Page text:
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Infusions & Tinctures at Home: The Topic


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#241 Chris Amirault

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Posted 09 September 2009 - 08:36 AM

Just put up some pineapple-infused rum and wanted to document the combination here, given recent discussions. To one roughly chopped, ripe pineapple I added 150 ml Wray & Nephew Overproof rum, 75 ml Flor de Cana Extra Dry, 250 ml FdC Gold, 250 Myers's. More in a bit.
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#242 Wild Bill Turkey

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Posted 12 September 2009 - 02:26 AM

Yes, please, post updates. I'm fixing to try my first infusion, and I wanted to do pineapple rum. I see this time you've switched out the overproof demerara for the W&N, and the blackstrap for Myer's. I would be very interested to find out if you found this year's recipe to be an improvement.

#243 Chris Amirault

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Posted 12 September 2009 - 09:44 AM

It's only been away from the pineapple for a day, but I am happier with this version. It brings out more fruit and less competition from the now-departed demerara and blackstrap, enabling me to use it in more applications. The previous version was hard to mix with anything but a light-bodied white rum.; this version I can imagine using with some more pronounced rums like the Inner Circle green, a rhum agricole, and, hell, a demerara for that matter.
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#244 Chris Amirault

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Posted 11 October 2009 - 08:21 AM

And, so, along those lines, I've been tinkering with this:

1 1/2 oz pineapple rum
1 1/2 Brugal anejo
1/2 oz demerara
3/4 oz lime
dash pimento dram
dash Angostura
dash Herbsaint

Makes me want to get a bottle of the Brugal Extra Viejo....
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#245 vice

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Posted 11 October 2009 - 12:17 PM

How long did you let it hang out with the pineapple, Chris?
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#246 Chris Amirault

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Posted 11 October 2009 - 12:25 PM

Three days, iirc. Didn't squeeze at all when straining. It definitely is a step in the right direction for the reasons mentioned above, but I think I'm going to let the pineapple get a bit overripe next time.
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#247 cupcake

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Posted 19 October 2009 - 06:31 PM

I was looking for some ideas for my tarragon infusion that I just set up and came across this.

http://www.subrosasp...om/recipes.html

It's getting cold here in Chicago, and my tarragon this year (I am an avid balcony herb gardener, despite my challenging north light and shade from the balcony above) was lush and gorgeous. I have (had! it's all sitting on my counter in vodka) tons left and if we go below freezing, it's all over, so tarragon infusion it is! Mint has not survived the cold to date-- I see that the company in the link above uses tarragon with a touch of mint (infused separately) and fennel fronds that steep for only 4 hours. Maybe next year....

For anyone with herb infusions, how long do you let it age after you stain it? The Schnapps site says a few months. I guess I will just have to force myself to sample it as it goes along. Have not found that other ingredients take that long, but for whatever reason, this is my first foray into herbs.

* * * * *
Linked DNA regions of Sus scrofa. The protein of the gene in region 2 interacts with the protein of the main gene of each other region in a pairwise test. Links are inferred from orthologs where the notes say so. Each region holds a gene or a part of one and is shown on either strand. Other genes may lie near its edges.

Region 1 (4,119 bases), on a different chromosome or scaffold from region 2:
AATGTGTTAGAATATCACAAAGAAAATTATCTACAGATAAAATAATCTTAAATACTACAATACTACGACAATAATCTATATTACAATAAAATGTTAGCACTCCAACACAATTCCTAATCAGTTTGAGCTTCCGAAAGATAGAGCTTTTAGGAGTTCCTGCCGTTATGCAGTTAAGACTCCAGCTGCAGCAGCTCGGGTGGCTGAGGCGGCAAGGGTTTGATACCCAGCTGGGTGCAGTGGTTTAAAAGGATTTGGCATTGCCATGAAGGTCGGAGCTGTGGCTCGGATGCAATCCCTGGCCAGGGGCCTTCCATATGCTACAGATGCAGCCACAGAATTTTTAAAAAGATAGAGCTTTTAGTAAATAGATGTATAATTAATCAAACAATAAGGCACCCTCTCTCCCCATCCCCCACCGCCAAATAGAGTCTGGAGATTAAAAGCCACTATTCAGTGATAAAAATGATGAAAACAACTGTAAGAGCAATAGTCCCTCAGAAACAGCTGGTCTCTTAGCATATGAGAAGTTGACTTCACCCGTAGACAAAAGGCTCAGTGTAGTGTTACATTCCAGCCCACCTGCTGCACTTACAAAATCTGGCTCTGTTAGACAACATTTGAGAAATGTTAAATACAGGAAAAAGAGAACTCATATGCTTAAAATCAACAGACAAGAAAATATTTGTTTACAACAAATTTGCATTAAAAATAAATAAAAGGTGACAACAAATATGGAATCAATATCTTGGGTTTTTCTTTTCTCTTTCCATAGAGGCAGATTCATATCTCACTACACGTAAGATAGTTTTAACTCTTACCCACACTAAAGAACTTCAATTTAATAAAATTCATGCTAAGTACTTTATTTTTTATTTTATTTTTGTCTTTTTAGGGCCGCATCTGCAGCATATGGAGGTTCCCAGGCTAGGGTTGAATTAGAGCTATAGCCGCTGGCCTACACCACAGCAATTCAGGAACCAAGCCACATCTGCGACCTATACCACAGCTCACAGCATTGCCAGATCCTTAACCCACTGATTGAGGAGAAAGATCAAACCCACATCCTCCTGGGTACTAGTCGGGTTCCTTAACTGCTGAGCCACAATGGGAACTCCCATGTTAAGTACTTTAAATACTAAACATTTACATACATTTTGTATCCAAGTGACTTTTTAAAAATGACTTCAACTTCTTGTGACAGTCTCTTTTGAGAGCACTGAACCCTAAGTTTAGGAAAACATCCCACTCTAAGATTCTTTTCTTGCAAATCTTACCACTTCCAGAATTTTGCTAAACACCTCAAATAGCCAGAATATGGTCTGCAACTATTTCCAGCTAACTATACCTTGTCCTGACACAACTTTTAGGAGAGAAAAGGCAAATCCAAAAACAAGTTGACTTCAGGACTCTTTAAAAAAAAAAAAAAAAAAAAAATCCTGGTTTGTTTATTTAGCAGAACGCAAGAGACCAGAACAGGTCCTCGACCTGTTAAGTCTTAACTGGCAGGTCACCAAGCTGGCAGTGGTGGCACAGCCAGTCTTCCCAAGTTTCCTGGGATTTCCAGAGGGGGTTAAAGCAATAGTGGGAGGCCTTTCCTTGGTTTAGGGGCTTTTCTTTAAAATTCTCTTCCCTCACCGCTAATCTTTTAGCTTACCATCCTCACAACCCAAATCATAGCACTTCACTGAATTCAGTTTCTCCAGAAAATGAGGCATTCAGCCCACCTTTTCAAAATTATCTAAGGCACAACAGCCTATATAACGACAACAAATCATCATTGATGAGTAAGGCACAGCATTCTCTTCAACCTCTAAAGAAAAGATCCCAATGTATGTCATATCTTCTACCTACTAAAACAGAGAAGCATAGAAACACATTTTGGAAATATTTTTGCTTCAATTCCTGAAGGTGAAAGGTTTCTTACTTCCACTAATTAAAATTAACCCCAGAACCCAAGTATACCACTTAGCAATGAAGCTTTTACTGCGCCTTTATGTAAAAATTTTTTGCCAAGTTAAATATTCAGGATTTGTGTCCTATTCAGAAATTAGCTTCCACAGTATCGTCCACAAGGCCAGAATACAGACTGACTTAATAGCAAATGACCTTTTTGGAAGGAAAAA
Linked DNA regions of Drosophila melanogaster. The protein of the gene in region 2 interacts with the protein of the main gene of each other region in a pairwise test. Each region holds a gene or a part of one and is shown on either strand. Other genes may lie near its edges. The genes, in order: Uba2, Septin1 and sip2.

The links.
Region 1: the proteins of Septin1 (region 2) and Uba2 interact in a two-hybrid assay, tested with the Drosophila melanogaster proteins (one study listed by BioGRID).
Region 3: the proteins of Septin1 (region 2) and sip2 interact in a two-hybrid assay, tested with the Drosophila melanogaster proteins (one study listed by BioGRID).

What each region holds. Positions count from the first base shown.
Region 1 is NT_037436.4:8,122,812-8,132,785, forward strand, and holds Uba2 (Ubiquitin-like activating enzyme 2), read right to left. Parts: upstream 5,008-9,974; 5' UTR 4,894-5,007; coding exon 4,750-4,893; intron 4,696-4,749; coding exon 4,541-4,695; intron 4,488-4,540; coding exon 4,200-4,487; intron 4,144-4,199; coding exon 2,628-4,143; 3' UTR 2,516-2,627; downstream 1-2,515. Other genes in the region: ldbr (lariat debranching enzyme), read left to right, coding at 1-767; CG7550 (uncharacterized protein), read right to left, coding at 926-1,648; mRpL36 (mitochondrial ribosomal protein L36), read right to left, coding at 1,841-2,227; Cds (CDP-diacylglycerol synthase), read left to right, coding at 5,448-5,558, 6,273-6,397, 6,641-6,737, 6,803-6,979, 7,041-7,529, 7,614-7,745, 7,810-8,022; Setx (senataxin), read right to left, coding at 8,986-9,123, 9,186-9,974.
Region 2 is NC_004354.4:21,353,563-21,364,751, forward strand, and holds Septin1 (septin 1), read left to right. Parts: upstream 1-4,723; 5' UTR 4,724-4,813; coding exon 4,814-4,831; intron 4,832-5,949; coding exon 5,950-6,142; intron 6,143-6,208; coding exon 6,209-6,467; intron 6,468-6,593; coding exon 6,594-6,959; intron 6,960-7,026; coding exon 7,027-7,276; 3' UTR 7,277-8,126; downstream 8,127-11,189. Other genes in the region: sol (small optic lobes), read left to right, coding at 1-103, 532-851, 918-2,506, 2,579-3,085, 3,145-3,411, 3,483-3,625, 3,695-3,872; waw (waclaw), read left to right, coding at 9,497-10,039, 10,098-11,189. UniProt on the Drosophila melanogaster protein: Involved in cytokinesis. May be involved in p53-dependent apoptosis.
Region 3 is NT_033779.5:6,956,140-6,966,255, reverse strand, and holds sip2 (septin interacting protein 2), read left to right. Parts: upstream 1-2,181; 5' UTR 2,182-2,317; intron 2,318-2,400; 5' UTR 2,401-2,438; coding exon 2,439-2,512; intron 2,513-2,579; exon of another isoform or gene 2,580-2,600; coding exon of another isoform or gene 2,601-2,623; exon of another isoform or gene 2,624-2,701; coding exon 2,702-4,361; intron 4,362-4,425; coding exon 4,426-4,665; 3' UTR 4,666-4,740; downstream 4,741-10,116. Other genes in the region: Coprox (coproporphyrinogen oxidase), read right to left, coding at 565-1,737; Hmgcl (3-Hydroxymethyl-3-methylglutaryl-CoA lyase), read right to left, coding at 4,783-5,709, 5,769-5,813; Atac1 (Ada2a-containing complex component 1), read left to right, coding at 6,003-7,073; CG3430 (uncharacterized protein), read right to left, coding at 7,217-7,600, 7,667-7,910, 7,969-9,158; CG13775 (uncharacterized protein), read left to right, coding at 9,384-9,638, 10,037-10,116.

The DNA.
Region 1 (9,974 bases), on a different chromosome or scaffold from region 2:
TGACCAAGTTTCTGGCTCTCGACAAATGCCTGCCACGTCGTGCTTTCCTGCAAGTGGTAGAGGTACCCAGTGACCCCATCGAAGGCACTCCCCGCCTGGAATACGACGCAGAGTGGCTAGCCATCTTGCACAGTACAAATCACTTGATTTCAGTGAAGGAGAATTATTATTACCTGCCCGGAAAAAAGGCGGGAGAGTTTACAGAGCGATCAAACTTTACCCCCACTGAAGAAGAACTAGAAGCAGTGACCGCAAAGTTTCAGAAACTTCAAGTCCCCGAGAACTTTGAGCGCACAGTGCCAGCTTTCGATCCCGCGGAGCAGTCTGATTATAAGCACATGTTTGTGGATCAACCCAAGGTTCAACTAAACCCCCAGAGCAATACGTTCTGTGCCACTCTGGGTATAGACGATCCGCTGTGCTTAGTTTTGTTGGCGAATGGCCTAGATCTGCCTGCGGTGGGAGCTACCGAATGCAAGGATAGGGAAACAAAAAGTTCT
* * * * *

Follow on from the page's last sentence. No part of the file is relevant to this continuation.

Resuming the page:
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#248 Kent Wang

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Posted 19 December 2009 - 09:56 PM

I just did the scotch infusion with Granny Smith apples. It is awesome. 3 apples in 750 mL of Famous Grouse. It goes great 1:1 with grapefruit juice.

I also made the Death & Co. cocktail Grouse Rampant. Proportions are my guess.

2 oz scotch infused with apples
.75 oz honey and cinnamon syrup (honey:water 1:1 and a bunch of cinnamon)
.75 oz lemon juice
dash Peychaud's

Because the infusion doesn't extract much of the acidity and sugar out of the apples, the lemon and syrup adds that back in, making it taste more apple-like.

#249 Chris Amirault

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Posted 20 December 2009 - 07:49 AM

Interesting. What does the apple do to the scotch?
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#250 Kent Wang

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Posted 20 December 2009 - 09:08 PM

Pretty much the same as what I've experienced with pineapple and strawberry infusions as well. It infuses the scotch with pure apple essence, minus the acidity and sweetness (well, it leaves just a little bit). I think it also dilutes it by a bit as the scotch becomes incredibly drinkable, as easy as wine, though I still get tipsy from it. I think something about the full flavor of the fruit rounds out the harshness of the spirit.

#251 KatieLoeb

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Posted 27 January 2010 - 01:42 AM

Working on some new oyster shooters for the restaurant. Basically house infused spirits with an oyster at the bottom. If anyone has a brainstorm please share it with me. Right now we have the New Englander (horseradish infused vodka and tomato juice). the Chihuahua (jalapeno and cilantro infused vodka and tomato juice), the Londoner (cucumber, lemon peel and dill infused gin with a few drops of lemon juice) and the Bangkok (ginger, lemongrass and Thai basil infused vodka with a few drops of lime juice) on the menu. I've got a Parisienne working (garlic, pink peppercorn and thyme with a splash of tomato juice) as well as trying to perfect a BLT shot that incorporates bacon vodka. I'm starting a batch of housemade Aquavit this weekend so something "Danish" is soon to arrive. Any suggestions should be easily replicateable and require not much more than being poured over an oyster in a shot glass and splashed with something out of a sqeeze bottle. We're a pretty busy restaurant that gets crazy busy at Happy Hour when there's $1 "Buck-a-Shuck" oysters to be had. No high maintenance shooters will survive service. You're all the smartest folks I know. What's missing and easy to make?? Think about which flavors could use the little shot of saltiness that the oyster provides. Sweet-hot-salty. Hot-salty. Sweet-salty. All good combinations. Provide me an "Aha!!" moment...